IPaC offers the ability to obtain an informal list of endangered species, critical habitat, migratory birds, marine mammals, wildlife refuges, coastal barrier units, and wetlands (collectively referred to as trust resources) under USFWS jurisdiction that are known or expected to be on or near the project area, as drawn. To generate this document, click the PRINT RESOURCE LIST button on the left side of the screen.
This printed resource list from the IPaC Resources page is NOT considered official USFWS correspondence for ESA consultation purposes. It is for informational purposes only and does not constitute an analysis of project level impacts. You are NOT required to have an IPaC account and log in to IPaC in order to get an informal list of resources.
Projects that are conducted, permitted, funded, or licensed by any Federal agency are required to obtain an ‘official species list’ instead of the informal list described above.
Is IPaC for section 7 or section 10 of the Endangered Species Act (ESA)?
IPaC is a tool to assist project proponents in increasing the compatibility of their activities with the conservation of USFWS trust resources. While IPaC is heavily focused on streamlining delivery of section 7 consultation, information from IPaC can assist in the implementation of all activities regardless of whether they will be implemented through sections 7 or 10 of the ESA, or even outside of the ESA arena. As part of the section 7 consultation process, IPaC can provide an official species list, assist with (and, in some cases, conclude) consultation for certain species and activities, and assist you in preparing a Biological Assessment.
Do I still need to contact a USFWS office if I use IPaC?
While IPaC provides project proponents with valuable information, in many cases it is still beneficial (and for some Federal agency actions, necessary) to contact USFWS offices directly. For example, while IPaC may provide project design recommendations (i.e., conservation measures) that are likely to reduce the potential impacts of proposed activities, USFWS staff can provide additional and more specific recommendations for your particular project (depending on the scope, scale, timing, etc.).
Unless otherwise specified, an official species list requested through IPaC is considered to be a USFWS official response under the ESA (you do not need to contact a USFWS office directly, unless you believe there is an error with the list). The official species list document is available to you any time you log in to IPaC and access the project, and it may be printed out and kept on hand in the project proponents' administrative record. However, for projects that also require consideration under FWCA, NEPA, etc., project proponents may still need to contact their local USFWS field office.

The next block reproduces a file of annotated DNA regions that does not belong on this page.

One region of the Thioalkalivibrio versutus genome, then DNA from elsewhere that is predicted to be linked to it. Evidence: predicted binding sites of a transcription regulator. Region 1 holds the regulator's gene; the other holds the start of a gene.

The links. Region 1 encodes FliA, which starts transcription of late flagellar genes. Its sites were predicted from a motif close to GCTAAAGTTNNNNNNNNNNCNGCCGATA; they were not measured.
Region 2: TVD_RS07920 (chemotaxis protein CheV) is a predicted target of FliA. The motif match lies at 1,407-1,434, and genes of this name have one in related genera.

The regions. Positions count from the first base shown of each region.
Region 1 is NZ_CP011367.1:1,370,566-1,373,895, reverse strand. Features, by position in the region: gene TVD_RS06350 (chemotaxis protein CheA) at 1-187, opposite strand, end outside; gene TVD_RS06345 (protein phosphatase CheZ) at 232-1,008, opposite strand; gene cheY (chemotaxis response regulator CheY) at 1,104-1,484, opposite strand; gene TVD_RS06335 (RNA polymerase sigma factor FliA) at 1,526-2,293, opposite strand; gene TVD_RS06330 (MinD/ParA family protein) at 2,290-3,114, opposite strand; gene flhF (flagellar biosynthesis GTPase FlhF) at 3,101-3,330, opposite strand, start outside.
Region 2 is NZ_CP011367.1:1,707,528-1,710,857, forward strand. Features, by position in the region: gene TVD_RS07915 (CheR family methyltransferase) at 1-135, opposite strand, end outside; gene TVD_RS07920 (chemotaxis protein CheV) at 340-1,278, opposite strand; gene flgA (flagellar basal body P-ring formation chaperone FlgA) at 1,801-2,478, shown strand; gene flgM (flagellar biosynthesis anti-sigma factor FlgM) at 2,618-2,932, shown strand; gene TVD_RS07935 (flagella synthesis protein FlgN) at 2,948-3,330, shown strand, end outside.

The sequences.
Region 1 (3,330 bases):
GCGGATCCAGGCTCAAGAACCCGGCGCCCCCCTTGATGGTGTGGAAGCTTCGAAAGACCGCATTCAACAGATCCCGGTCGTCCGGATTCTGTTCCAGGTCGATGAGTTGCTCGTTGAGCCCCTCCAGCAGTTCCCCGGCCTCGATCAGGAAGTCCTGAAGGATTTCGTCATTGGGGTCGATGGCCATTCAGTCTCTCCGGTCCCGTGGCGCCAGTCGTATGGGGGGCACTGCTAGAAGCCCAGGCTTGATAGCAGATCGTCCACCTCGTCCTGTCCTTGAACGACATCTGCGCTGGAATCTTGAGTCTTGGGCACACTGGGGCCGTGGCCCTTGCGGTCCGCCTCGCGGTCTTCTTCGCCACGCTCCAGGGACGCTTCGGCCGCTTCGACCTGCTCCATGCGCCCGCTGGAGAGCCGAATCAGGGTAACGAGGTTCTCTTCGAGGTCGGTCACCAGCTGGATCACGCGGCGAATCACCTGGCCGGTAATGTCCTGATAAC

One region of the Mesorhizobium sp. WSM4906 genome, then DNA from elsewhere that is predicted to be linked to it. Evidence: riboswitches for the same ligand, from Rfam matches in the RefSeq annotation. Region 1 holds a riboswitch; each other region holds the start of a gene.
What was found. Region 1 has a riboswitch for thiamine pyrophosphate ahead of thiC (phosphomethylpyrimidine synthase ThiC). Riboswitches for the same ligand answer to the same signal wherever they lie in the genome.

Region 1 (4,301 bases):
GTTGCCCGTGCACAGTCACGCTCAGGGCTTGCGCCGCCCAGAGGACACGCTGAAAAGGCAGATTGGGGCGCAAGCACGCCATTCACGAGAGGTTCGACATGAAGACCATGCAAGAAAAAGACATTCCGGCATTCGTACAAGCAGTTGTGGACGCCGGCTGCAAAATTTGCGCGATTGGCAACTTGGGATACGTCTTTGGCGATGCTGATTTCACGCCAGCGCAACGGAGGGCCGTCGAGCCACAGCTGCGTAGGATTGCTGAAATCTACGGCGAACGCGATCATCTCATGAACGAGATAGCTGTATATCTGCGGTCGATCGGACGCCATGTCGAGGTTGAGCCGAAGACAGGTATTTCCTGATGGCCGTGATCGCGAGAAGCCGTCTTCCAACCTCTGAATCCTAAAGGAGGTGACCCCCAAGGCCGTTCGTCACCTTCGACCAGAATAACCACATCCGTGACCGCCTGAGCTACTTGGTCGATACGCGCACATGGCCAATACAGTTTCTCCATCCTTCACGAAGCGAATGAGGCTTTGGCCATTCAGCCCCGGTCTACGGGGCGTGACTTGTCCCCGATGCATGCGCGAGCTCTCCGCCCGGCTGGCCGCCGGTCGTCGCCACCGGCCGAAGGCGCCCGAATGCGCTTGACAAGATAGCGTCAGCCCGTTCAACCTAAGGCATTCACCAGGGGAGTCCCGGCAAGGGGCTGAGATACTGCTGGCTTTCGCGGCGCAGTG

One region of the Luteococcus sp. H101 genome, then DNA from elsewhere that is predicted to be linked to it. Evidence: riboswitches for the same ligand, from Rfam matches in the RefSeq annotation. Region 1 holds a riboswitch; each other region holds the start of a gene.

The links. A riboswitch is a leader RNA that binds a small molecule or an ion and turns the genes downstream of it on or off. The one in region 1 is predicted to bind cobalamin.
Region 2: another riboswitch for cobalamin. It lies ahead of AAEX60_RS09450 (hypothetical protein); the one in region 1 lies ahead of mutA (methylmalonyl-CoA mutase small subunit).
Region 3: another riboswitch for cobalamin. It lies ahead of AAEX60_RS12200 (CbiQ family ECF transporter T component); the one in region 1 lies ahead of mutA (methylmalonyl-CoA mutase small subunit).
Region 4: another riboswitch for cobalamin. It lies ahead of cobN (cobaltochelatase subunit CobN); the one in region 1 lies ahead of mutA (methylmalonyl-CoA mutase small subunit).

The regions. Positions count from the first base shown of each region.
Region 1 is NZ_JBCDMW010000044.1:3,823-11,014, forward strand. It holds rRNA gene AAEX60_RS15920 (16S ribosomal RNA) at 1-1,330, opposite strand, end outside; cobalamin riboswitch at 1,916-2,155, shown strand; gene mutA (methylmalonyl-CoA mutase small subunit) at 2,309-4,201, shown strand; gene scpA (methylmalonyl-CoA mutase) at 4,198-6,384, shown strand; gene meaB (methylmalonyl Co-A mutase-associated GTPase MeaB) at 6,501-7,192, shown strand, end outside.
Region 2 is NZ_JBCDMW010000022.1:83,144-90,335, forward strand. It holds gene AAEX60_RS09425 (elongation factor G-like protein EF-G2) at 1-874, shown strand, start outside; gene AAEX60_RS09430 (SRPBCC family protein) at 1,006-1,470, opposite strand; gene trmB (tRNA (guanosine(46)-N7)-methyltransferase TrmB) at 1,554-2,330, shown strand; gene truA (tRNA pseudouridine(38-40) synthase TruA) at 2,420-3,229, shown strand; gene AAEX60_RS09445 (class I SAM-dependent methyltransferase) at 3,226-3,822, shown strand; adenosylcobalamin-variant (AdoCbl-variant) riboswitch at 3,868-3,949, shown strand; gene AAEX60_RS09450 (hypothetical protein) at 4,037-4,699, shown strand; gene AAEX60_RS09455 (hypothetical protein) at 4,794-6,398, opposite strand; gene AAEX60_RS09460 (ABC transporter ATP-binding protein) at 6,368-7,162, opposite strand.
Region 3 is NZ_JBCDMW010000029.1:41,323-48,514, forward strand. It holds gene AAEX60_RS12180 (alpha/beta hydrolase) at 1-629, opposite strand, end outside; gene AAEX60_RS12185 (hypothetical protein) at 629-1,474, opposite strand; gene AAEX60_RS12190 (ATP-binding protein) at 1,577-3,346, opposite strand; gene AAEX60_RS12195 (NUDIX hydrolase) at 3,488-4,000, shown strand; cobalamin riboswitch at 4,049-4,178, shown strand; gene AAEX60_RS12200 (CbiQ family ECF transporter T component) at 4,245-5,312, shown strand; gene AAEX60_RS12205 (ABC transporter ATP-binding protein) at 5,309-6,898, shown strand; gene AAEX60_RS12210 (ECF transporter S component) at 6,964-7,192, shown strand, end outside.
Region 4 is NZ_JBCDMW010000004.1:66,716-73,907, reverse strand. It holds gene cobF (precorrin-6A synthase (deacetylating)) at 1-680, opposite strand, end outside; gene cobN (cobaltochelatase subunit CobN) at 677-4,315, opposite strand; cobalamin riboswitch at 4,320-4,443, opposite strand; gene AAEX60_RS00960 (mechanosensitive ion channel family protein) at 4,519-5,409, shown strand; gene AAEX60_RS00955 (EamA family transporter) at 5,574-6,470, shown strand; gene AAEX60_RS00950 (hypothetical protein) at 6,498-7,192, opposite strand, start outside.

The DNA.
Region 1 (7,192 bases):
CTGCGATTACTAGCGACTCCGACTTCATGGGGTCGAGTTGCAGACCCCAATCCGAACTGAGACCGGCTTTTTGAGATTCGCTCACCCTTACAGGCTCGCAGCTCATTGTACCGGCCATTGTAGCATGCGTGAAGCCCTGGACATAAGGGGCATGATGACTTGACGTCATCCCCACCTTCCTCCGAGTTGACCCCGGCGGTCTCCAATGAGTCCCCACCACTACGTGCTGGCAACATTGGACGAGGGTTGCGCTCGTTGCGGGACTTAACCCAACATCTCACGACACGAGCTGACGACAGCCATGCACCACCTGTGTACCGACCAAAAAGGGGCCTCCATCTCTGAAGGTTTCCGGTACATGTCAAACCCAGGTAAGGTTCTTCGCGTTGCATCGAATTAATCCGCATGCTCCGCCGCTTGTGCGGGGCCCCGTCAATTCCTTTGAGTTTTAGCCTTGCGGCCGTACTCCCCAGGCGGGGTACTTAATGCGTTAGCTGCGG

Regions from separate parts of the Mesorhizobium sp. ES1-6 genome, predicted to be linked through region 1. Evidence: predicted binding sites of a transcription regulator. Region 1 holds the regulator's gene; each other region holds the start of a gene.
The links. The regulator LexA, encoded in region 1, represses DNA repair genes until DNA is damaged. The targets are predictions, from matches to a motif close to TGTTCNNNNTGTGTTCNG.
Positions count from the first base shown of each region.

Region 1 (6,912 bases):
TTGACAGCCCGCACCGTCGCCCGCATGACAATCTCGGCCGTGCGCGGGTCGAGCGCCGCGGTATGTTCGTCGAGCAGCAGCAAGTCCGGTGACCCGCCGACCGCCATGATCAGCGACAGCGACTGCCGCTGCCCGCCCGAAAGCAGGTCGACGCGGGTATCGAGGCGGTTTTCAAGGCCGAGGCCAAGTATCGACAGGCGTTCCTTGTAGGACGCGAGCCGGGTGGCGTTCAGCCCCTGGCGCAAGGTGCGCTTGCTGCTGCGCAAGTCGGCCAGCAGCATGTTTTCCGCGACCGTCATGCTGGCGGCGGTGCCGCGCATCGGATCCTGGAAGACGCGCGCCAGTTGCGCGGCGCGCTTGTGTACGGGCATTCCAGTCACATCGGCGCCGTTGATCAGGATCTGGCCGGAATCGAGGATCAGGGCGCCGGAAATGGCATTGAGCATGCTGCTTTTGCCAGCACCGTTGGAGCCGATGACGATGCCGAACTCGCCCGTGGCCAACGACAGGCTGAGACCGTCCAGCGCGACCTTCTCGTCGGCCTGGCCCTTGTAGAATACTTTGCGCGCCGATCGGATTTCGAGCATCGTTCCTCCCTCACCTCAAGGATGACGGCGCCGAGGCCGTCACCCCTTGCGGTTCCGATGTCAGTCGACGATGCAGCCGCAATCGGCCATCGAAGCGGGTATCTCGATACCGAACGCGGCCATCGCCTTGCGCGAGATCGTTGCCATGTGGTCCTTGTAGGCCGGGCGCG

For projects that have been evaluated in IPaC through a determination key, further contact with USFWS may not be necessary. Consistency letters generated from determination keys are also official USFWS correspondence; these project-specific letters outline whether additional contact with USFWS is required.
What does IPaC use to generate the list of migratory birds that potentially occur in my specified location?
The Migratory Bird Resource List is comprised of USFWS Birds of Conservation Concern (BCC) and other species that may warrant special attention in your project location.
The migratory bird list generated for your project is derived from data provided by the Avian Knowledge Network (AKN). The AKN data is based on a growing collection of survey, banding, and citizen science datasets and is queried and filtered to return a list of those birds reported as occurring in the 10km grid cell(s) which your project intersects, and that have been identified as warranting special attention because they are a BCC species in that area, an eagle (Eagle Act requirements may apply), or a species that has a particular vulnerability to offshore activities or development.
Again, the Migratory Bird Resource list includes only a subset of birds that may occur in your project area. It is not representative of all birds that may occur in your project area. To get a list of all birds potentially present in your project area, please visit the Rapid Avian Information Locator (RAIL) Tool.
What does IPaC use to generate the probability of presence graphs for the migratory birds potentially occurring in my specified location?
The probability of presence graphs associated with your migratory bird list are based on data provided by the Avian Knowledge Network (AKN). This data is derived from a growing collection of survey, banding, and citizen science datasets.
Probability of presence data is continuously being updated as new and better information becomes available. To learn more about how the probability of presence graphs are produced and how to interpret them, go the Probability of Presence Summary and then click on the "Tell me about these graphs" link.
What does IPaC use to generate the list of species and critical habitats in my specified location and what species are included?